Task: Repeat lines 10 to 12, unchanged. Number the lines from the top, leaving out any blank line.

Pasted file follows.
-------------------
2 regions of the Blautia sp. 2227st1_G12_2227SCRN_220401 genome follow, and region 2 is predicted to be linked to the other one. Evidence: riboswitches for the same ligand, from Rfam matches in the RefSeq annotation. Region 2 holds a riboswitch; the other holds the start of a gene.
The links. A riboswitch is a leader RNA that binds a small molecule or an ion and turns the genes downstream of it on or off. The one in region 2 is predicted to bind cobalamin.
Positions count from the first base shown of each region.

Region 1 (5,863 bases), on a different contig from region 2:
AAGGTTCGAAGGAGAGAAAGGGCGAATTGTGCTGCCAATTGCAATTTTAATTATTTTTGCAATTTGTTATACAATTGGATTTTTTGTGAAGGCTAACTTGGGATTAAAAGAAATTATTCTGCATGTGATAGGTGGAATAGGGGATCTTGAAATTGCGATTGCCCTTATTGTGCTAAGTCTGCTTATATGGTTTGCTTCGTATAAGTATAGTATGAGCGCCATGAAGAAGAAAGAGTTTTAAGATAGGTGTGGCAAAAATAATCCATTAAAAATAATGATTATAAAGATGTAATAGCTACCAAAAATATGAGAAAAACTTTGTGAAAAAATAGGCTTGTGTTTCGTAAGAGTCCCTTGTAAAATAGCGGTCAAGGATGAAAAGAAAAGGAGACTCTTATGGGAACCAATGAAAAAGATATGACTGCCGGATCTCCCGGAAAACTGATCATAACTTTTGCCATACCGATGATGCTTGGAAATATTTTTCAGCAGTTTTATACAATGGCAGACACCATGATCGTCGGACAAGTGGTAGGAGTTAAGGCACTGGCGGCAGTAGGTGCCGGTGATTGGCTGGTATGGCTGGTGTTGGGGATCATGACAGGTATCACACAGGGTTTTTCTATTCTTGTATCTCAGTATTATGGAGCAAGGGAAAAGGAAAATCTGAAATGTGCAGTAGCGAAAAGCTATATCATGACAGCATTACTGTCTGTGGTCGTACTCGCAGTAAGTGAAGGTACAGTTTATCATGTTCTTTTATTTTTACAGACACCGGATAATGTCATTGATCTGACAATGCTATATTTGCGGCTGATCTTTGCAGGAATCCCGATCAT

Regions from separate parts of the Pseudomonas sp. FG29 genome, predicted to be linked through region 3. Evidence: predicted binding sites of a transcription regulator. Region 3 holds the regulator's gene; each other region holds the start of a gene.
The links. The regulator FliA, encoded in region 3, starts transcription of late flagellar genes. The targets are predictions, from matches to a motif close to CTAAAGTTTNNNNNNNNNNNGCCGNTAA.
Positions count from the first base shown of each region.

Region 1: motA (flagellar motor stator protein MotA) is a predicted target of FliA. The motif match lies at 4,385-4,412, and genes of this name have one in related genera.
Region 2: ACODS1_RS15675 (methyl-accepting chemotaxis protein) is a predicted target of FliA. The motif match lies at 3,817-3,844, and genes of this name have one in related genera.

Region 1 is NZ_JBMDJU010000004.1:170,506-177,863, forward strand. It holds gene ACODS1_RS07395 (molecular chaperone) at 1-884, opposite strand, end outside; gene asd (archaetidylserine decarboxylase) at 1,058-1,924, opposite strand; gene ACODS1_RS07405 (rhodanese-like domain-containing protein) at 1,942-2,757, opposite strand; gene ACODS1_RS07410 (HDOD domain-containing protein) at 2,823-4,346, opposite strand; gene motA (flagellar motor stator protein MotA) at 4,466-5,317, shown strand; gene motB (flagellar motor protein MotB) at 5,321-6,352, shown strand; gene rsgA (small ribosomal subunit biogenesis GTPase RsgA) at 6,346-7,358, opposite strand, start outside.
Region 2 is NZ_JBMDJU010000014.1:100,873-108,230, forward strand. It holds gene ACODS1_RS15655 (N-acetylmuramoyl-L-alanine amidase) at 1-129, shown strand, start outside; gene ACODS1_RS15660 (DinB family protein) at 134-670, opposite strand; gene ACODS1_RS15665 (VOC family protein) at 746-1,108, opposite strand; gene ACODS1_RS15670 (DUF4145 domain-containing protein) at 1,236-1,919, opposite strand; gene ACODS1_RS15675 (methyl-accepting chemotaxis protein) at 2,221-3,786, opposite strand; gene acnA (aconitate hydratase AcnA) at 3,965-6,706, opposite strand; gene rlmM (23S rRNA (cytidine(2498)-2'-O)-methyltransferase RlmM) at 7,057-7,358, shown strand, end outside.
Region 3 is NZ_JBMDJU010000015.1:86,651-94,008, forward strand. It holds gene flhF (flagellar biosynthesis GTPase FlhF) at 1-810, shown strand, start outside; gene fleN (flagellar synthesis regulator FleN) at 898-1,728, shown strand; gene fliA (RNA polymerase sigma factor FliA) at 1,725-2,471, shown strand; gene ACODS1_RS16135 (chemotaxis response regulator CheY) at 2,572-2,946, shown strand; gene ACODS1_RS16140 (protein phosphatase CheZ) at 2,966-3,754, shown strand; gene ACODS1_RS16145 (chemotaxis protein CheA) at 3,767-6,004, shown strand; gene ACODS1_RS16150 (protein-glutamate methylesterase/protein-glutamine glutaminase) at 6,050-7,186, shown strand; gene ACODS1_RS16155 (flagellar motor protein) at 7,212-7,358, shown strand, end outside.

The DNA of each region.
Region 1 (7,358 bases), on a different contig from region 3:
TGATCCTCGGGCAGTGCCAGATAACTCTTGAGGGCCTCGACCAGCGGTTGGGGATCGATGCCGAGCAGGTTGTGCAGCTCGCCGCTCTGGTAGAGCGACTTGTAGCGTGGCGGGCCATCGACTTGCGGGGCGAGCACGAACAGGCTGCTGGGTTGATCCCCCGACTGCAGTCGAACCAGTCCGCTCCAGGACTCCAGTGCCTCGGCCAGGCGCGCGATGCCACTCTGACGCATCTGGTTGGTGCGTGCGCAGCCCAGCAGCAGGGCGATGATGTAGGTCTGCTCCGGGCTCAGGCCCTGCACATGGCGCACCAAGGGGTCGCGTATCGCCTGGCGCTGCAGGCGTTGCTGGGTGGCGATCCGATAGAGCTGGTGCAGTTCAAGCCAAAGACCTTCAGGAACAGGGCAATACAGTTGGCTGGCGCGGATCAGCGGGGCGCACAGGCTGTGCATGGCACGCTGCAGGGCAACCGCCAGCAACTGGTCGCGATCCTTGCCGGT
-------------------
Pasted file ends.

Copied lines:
Region 2: ACODS1_RS15675 (methyl-accepting chemotaxis protein) is a predicted target of FliA. The motif match lies at 3,817-3,844, and genes of this name have one in related genera.

Region 1 is NZ_JBMDJU010000004.1:170,506-177,863, forward strand. It holds gene ACODS1_RS07395 (molecular chaperone) at 1-884, opposite strand, end outside; gene asd (archaetidylserine decarboxylase) at 1,058-1,924, opposite strand; gene ACODS1_RS07405 (rhodanese-like domain-containing protein) at 1,942-2,757, opposite strand; gene ACODS1_RS07410 (HDOD domain-containing protein) at 2,823-4,346, opposite strand; gene motA (flagellar motor stator protein MotA) at 4,466-5,317, shown strand; gene motB (flagellar motor protein MotB) at 5,321-6,352, shown strand; gene rsgA (small ribosomal subunit biogenesis GTPase RsgA) at 6,346-7,358, opposite strand, start outside.
Region 2 is NZ_JBMDJU010000014.1:100,873-108,230, forward strand. It holds gene ACODS1_RS15655 (N-acetylmuramoyl-L-alanine amidase) at 1-129, shown strand, start outside; gene ACODS1_RS15660 (DinB family protein) at 134-670, opposite strand; gene ACODS1_RS15665 (VOC family protein) at 746-1,108, opposite strand; gene ACODS1_RS15670 (DUF4145 domain-containing protein) at 1,236-1,919, opposite strand; gene ACODS1_RS15675 (methyl-accepting chemotaxis protein) at 2,221-3,786, opposite strand; gene acnA (aconitate hydratase AcnA) at 3,965-6,706, opposite strand; gene rlmM (23S rRNA (cytidine(2498)-2'-O)-methyltransferase RlmM) at 7,057-7,358, shown strand, end outside.